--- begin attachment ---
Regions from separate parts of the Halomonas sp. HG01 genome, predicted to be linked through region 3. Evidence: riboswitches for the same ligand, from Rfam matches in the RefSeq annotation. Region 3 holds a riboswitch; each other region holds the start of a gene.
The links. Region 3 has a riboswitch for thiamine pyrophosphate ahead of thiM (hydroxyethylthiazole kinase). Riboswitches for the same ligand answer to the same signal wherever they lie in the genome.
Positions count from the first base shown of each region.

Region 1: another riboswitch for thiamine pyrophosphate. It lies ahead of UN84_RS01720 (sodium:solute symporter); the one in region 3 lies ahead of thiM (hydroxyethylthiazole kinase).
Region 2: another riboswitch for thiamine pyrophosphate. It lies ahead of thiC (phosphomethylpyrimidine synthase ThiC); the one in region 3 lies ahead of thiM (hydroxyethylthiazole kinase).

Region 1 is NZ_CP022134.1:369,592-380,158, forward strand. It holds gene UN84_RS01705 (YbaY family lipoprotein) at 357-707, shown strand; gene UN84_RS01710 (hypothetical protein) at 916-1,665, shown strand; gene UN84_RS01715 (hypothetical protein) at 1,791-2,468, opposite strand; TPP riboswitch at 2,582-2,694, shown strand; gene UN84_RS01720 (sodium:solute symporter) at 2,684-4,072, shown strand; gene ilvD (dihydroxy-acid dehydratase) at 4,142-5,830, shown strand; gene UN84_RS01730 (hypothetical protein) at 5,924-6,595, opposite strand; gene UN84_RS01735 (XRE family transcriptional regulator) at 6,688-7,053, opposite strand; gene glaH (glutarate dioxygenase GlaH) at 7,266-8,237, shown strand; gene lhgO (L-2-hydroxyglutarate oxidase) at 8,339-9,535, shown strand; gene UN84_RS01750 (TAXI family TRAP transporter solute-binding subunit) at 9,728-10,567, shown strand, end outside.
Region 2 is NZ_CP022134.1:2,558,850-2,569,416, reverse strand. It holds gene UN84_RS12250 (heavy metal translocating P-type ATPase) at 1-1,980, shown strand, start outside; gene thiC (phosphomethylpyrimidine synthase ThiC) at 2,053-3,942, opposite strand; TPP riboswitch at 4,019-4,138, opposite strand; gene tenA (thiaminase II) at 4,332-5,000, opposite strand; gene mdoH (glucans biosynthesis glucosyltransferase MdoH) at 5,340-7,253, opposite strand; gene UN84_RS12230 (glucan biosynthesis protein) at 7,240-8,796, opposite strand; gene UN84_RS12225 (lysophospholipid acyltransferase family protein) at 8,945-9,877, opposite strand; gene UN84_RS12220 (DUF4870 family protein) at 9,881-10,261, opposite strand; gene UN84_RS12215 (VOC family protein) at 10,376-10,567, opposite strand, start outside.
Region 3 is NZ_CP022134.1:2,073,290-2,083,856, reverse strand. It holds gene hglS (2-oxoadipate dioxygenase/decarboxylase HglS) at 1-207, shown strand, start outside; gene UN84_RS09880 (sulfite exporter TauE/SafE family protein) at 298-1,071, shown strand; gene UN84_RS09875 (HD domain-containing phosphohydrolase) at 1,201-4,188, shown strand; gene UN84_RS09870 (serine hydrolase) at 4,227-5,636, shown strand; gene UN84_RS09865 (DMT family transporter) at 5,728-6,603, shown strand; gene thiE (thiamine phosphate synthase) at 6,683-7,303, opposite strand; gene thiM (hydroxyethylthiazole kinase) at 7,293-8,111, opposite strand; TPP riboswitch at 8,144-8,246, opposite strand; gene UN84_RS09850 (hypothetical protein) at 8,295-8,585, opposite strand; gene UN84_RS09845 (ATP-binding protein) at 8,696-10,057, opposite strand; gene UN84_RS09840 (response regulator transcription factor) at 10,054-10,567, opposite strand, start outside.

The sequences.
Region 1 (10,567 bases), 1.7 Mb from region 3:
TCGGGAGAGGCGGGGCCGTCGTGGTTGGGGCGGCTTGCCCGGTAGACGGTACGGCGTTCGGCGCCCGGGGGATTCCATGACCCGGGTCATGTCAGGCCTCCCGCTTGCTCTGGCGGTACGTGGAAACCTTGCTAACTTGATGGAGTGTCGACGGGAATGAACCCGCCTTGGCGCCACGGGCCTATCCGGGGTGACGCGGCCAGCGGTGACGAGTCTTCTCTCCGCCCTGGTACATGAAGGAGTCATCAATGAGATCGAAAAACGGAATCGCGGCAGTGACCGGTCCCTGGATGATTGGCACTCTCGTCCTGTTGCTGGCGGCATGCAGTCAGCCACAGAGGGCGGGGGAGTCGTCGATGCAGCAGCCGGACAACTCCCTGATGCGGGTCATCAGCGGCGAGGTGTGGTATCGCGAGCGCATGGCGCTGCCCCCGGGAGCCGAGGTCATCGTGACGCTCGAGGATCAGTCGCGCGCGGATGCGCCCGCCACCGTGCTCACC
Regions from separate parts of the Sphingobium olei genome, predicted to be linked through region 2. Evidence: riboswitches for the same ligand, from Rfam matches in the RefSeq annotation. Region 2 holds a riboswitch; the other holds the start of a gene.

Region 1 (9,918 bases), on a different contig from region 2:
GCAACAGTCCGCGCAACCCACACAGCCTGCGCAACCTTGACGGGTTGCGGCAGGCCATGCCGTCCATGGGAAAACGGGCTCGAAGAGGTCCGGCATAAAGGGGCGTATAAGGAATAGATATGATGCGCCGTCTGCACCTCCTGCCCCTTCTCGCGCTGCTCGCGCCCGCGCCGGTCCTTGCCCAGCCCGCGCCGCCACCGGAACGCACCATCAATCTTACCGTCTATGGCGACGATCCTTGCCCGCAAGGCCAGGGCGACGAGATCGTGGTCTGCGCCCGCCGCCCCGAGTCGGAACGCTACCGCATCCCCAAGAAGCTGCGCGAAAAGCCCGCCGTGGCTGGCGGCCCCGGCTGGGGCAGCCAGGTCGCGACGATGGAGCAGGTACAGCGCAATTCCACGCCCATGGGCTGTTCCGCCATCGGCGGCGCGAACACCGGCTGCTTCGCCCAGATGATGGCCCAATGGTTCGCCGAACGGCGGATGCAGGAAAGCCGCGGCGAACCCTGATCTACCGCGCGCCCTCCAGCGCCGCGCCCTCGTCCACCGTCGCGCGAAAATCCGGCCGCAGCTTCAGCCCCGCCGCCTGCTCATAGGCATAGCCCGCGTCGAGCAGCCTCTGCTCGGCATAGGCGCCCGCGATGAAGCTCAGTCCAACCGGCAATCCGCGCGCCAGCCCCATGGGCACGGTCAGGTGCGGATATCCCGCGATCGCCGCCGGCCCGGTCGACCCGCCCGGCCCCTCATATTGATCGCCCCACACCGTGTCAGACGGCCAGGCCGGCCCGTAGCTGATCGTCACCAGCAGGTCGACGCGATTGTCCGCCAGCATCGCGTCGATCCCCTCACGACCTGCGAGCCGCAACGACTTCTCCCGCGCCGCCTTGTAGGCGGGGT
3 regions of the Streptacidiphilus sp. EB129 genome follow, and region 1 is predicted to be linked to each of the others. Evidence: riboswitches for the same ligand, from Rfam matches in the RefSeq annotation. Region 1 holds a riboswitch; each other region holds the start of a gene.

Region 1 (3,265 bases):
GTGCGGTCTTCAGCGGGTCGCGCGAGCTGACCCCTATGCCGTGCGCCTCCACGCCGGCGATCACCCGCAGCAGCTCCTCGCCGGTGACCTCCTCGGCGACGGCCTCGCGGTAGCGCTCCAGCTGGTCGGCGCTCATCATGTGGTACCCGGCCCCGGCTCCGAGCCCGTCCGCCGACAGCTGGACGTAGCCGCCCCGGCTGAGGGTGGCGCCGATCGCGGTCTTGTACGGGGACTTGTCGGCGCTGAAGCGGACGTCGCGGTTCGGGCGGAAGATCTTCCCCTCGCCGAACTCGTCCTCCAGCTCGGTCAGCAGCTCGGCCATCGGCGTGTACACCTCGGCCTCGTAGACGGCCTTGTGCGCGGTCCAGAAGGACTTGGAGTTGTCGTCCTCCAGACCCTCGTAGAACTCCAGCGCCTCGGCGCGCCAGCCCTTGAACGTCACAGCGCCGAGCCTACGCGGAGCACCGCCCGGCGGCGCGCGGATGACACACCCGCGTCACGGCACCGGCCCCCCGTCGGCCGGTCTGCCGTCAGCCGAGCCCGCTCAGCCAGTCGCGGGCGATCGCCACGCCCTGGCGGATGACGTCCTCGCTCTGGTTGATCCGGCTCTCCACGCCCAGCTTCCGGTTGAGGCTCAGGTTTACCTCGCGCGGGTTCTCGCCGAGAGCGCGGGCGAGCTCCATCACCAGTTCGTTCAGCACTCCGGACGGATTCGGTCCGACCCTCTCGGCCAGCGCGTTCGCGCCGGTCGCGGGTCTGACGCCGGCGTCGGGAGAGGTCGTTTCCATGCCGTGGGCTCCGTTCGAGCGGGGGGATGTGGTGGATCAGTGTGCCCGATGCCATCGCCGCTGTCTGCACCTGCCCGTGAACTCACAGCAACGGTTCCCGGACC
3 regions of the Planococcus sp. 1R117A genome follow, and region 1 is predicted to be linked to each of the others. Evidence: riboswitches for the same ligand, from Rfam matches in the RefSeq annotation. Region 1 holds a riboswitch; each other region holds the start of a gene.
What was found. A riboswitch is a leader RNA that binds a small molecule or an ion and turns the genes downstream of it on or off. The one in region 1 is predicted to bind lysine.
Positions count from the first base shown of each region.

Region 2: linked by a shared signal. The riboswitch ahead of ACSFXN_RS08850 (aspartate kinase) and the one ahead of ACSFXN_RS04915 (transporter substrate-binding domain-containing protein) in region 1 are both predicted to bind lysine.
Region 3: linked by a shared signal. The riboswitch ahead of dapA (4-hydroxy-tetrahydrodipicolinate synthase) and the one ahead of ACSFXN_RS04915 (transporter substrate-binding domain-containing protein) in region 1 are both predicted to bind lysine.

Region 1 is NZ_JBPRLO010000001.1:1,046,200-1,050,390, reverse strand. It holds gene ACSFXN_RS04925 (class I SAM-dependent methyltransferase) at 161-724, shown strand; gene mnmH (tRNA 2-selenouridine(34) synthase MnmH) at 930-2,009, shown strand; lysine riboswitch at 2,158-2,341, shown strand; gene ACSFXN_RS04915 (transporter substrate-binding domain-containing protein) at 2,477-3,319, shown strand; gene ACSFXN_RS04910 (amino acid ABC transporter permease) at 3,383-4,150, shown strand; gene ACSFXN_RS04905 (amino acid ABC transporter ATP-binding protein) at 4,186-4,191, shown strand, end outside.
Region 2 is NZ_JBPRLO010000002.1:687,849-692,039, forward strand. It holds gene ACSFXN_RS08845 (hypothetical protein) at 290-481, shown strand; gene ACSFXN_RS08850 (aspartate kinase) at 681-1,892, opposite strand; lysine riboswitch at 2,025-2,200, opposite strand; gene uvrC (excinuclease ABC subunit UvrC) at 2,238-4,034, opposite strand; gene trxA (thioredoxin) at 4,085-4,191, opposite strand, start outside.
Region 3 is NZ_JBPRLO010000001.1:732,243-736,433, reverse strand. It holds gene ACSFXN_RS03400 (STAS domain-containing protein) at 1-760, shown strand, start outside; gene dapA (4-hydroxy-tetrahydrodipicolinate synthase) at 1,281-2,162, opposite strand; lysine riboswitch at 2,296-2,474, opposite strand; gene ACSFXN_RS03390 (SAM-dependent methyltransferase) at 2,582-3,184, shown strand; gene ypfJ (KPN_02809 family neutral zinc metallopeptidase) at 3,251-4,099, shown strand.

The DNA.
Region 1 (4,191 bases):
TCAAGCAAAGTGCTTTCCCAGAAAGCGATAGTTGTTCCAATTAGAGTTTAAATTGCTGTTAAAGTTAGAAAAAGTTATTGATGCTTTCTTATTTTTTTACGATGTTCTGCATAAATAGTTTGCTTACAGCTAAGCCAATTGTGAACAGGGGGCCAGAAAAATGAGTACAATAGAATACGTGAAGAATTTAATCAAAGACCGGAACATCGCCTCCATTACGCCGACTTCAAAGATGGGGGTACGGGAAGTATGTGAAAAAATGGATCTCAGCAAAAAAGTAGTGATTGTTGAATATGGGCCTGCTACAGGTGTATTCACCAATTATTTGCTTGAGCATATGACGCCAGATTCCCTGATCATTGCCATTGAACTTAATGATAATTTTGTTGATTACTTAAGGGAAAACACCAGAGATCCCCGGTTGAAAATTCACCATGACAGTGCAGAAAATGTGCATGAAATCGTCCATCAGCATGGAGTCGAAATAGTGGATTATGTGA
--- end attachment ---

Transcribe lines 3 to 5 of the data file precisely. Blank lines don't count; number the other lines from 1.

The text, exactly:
Positions count from the first base shown of each region.

Region 1: another riboswitch for thiamine pyrophosphate. It lies ahead of UN84_RS01720 (sodium:solute symporter); the one in region 3 lies ahead of thiM (hydroxyethylthiazole kinase).
Region 2: another riboswitch for thiamine pyrophosphate. It lies ahead of thiC (phosphomethylpyrimidine synthase ThiC); the one in region 3 lies ahead of thiM (hydroxyethylthiazole kinase).